Boi-1da: I met Doni randomly at a birthday dinner; there was a lot of people and separate tables but we ended up sitting at a table right next to each other and just sparked up great conversation and kept in touch since then. Every time we’d hang I would always like the fits he was wearing and he told me it was his own designs and he started showing me his brand of clothing. Immediately I was interested; I loved the style and fabric he used, and even the wording on the clothes as well. We love to play ball together too.
Nahmias: So we met because his ex and my ex are best friends (laughs). So we initially met at his ex’s birthday party. But it’s been a couple of years now and we started playing basketball [together] and we’ve become good friends.
Doni, why was it important for you to create an original score and soundtrack for your show?
Nahmias: I’ve always had that thought like, ‘What am I going to do when it comes to the audio for my first runway show?’ And whenever I’ve been to other shows, I never really take to the music, and I feel like it never matches with the collection. I just wanted to put my real DNA and my feelings about what I like listening to and the vibe [I like] and make sure that it was incorporated into the show.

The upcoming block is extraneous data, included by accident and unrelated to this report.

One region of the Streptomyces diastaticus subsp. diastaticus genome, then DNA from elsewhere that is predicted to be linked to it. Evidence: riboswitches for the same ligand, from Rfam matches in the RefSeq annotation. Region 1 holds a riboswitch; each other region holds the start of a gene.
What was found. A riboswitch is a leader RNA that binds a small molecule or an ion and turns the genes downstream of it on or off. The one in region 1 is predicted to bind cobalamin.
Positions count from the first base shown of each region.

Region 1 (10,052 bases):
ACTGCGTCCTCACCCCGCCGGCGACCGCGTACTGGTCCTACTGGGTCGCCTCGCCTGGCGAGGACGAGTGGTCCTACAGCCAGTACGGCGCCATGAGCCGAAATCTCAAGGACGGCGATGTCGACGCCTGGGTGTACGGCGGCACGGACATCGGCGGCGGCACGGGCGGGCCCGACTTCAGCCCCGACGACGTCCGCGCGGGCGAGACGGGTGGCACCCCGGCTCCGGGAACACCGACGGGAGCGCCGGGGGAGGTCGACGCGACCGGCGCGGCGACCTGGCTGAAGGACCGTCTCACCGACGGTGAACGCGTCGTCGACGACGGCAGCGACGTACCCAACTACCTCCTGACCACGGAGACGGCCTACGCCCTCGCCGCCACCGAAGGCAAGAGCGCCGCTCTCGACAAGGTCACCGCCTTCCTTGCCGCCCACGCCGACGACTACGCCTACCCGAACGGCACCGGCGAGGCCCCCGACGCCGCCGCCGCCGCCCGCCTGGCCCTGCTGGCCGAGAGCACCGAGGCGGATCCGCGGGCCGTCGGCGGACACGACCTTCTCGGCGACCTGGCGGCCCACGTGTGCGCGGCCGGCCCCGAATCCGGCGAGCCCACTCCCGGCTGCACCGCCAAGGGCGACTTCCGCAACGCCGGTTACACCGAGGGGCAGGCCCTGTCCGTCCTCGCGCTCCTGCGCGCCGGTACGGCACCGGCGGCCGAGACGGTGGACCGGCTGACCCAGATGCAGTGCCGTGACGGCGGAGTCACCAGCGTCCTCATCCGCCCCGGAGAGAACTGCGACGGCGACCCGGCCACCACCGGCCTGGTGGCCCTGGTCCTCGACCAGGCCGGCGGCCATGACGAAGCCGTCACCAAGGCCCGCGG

What was the collaborative process like?
Boi-1da: Doni had told me that he was doing his first fashion show in Paris [and] I wanted to be involved somehow and someway, so we immediately came up with the idea for me to score the runway music. At first I didn’t know what I’d be doing but when he explained his vision to me and walked me through the collection and creative behind it, I immediately understood and we got right to it.
Nahmias: I gave him a rough breakdown, like, “Hey, the show’s going to be 8-10 minutes and I’d like to have a few instrumentals through the course of the show to go with my emotions that run high and low,” and he’s for sure the GOAT because in a matter of a week or two, he sent me, literally, a Dropbox of 100 beats, and was like, “Hey, I cooked these up, let me know what you feel connected with.” And there were a few that I connected with right away, and I was like, “This is the one I love” and he just went off of that.
Boi-1da: From the jump we had a mutual understanding on what the vision was and it clicked. The runway collection, I know, comes from a very personal space for Doni, so the score had to connect to him personally so it was a very collaborative process.
Nahmias: It was cool because I felt like he genuinely believed in me and “got” the brand, and I think he wanted to be able to help tell my story and be a part of it. When I hit him up about it, I was like, “I don’t have the biggest budgets or anything,” but he was like, “You’re golden. I would love to just be a part of this project.”
How would describe the mood of the track?
Nahmias: It’s like a story, and it’s like the soundtrack alone could tell the story. Even without the clothes, you know, you could kind of like, go on this journey with the music, which is cool.
Boi-1da: It was multiple tracks blended to be a cinematic experience, including an intro from J Cole’s “Friday Night Lights.” The mood was very triumphant music in the vein of hip-hop with an organic undertone; it matched with the style of fashion, perfect marriage.